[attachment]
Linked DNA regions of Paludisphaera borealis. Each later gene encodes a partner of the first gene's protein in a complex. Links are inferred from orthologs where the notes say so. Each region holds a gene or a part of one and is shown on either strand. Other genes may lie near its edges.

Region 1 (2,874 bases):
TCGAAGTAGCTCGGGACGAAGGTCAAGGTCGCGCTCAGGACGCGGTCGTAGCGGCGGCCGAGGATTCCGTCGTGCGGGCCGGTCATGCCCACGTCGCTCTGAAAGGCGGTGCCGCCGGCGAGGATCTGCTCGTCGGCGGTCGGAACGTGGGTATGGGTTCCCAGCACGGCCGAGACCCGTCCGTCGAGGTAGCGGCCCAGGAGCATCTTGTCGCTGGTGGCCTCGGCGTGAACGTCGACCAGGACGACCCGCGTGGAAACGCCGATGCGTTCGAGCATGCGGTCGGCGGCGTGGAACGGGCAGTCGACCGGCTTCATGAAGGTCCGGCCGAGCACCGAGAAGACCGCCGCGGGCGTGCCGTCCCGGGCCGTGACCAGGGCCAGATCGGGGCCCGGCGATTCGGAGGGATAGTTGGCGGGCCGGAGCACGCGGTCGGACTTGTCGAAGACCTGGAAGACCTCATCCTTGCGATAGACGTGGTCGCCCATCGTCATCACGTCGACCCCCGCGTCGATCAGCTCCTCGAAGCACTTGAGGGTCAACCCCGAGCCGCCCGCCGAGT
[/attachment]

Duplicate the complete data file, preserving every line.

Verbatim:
Linked DNA regions of Paludisphaera borealis. Each later gene encodes a partner of the first gene's protein in a complex. Links are inferred from orthologs where the notes say so. Each region holds a gene or a part of one and is shown on either strand. Other genes may lie near its edges.

Region 1 (2,874 bases):
TCGAAGTAGCTCGGGACGAAGGTCAAGGTCGCGCTCAGGACGCGGTCGTAGCGGCGGCCGAGGATTCCGTCGTGCGGGCCGGTCATGCCCACGTCGCTCTGAAAGGCGGTGCCGCCGGCGAGGATCTGCTCGTCGGCGGTCGGAACGTGGGTATGGGTTCCCAGCACGGCCGAGACCCGTCCGTCGAGGTAGCGGCCCAGGAGCATCTTGTCGCTGGTGGCCTCGGCGTGAACGTCGACCAGGACGACCCGCGTGGAAACGCCGATGCGTTCGAGCATGCGGTCGGCGGCGTGGAACGGGCAGTCGACCGGCTTCATGAAGGTCCGGCCGAGCACCGAGAAGACCGCCGCGGGCGTGCCGTCCCGGGCCGTGACCAGGGCCAGATCGGGGCCCGGCGATTCGGAGGGATAGTTGGCGGGCCGGAGCACGCGGTCGGACTTGTCGAAGACCTGGAAGACCTCATCCTTGCGATAGACGTGGTCGCCCATCGTCATCACGTCGACCCCCGCGTCGATCAGCTCCTCGAAGCACTTGAGGGTCAACCCCGAGCCGCCCGCCGAGT